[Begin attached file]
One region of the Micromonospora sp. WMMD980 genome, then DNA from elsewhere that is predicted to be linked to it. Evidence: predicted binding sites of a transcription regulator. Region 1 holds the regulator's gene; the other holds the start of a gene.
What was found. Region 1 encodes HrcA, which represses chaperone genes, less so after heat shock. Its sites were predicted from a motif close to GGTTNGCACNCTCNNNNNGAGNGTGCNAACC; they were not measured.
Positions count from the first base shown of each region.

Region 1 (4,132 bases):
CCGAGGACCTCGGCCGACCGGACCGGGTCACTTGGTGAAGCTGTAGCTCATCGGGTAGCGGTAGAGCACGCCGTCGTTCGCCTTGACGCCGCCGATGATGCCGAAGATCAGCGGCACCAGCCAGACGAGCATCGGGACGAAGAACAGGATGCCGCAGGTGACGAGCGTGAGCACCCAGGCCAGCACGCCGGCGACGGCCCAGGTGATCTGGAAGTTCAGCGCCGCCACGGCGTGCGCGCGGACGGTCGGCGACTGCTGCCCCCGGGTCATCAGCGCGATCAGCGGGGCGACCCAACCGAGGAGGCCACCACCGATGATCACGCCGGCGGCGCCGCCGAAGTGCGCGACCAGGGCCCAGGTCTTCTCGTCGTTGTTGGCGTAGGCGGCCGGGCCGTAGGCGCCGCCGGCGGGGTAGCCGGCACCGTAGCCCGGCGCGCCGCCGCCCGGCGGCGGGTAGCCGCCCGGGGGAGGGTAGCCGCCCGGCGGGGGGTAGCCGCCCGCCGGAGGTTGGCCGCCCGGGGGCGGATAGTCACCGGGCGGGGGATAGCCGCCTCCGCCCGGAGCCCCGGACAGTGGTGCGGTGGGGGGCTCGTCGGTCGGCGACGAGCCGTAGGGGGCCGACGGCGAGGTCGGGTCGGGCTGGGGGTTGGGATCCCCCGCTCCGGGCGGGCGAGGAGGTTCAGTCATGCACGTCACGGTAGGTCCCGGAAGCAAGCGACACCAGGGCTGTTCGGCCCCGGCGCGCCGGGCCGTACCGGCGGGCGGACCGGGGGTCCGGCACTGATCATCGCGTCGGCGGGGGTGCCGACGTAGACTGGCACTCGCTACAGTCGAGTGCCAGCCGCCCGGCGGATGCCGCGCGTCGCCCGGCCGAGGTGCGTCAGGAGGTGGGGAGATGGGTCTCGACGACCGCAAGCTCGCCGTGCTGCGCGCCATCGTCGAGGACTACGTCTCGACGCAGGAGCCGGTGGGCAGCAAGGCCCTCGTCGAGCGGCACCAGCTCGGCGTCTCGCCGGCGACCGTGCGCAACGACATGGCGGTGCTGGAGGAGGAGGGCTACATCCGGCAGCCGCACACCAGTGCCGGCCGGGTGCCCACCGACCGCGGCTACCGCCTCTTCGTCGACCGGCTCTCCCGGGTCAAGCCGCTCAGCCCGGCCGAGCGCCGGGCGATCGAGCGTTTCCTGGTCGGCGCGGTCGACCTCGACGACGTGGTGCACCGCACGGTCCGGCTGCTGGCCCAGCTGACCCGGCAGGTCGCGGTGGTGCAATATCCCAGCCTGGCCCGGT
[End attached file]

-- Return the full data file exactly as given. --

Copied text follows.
One region of the Micromonospora sp. WMMD980 genome, then DNA from elsewhere that is predicted to be linked to it. Evidence: predicted binding sites of a transcription regulator. Region 1 holds the regulator's gene; the other holds the start of a gene.
What was found. Region 1 encodes HrcA, which represses chaperone genes, less so after heat shock. Its sites were predicted from a motif close to GGTTNGCACNCTCNNNNNGAGNGTGCNAACC; they were not measured.
Positions count from the first base shown of each region.

Region 1 (4,132 bases):
CCGAGGACCTCGGCCGACCGGACCGGGTCACTTGGTGAAGCTGTAGCTCATCGGGTAGCGGTAGAGCACGCCGTCGTTCGCCTTGACGCCGCCGATGATGCCGAAGATCAGCGGCACCAGCCAGACGAGCATCGGGACGAAGAACAGGATGCCGCAGGTGACGAGCGTGAGCACCCAGGCCAGCACGCCGGCGACGGCCCAGGTGATCTGGAAGTTCAGCGCCGCCACGGCGTGCGCGCGGACGGTCGGCGACTGCTGCCCCCGGGTCATCAGCGCGATCAGCGGGGCGACCCAACCGAGGAGGCCACCACCGATGATCACGCCGGCGGCGCCGCCGAAGTGCGCGACCAGGGCCCAGGTCTTCTCGTCGTTGTTGGCGTAGGCGGCCGGGCCGTAGGCGCCGCCGGCGGGGTAGCCGGCACCGTAGCCCGGCGCGCCGCCGCCCGGCGGCGGGTAGCCGCCCGGGGGAGGGTAGCCGCCCGGCGGGGGGTAGCCGCCCGCCGGAGGTTGGCCGCCCGGGGGCGGATAGTCACCGGGCGGGGGATAGCCGCCTCCGCCCGGAGCCCCGGACAGTGGTGCGGTGGGGGGCTCGTCGGTCGGCGACGAGCCGTAGGGGGCCGACGGCGAGGTCGGGTCGGGCTGGGGGTTGGGATCCCCCGCTCCGGGCGGGCGAGGAGGTTCAGTCATGCACGTCACGGTAGGTCCCGGAAGCAAGCGACACCAGGGCTGTTCGGCCCCGGCGCGCCGGGCCGTACCGGCGGGCGGACCGGGGGTCCGGCACTGATCATCGCGTCGGCGGGGGTGCCGACGTAGACTGGCACTCGCTACAGTCGAGTGCCAGCCGCCCGGCGGATGCCGCGCGTCGCCCGGCCGAGGTGCGTCAGGAGGTGGGGAGATGGGTCTCGACGACCGCAAGCTCGCCGTGCTGCGCGCCATCGTCGAGGACTACGTCTCGACGCAGGAGCCGGTGGGCAGCAAGGCCCTCGTCGAGCGGCACCAGCTCGGCGTCTCGCCGGCGACCGTGCGCAACGACATGGCGGTGCTGGAGGAGGAGGGCTACATCCGGCAGCCGCACACCAGTGCCGGCCGGGTGCCCACCGACCGCGGCTACCGCCTCTTCGTCGACCGGCTCTCCCGGGTCAAGCCGCTCAGCCCGGCCGAGCGCCGGGCGATCGAGCGTTTCCTGGTCGGCGCGGTCGACCTCGACGACGTGGTGCACCGCACGGTCCGGCTGCTGGCCCAGCTGACCCGGCAGGTCGCGGTGGTGCAATATCCCAGCCTGGCCCGGT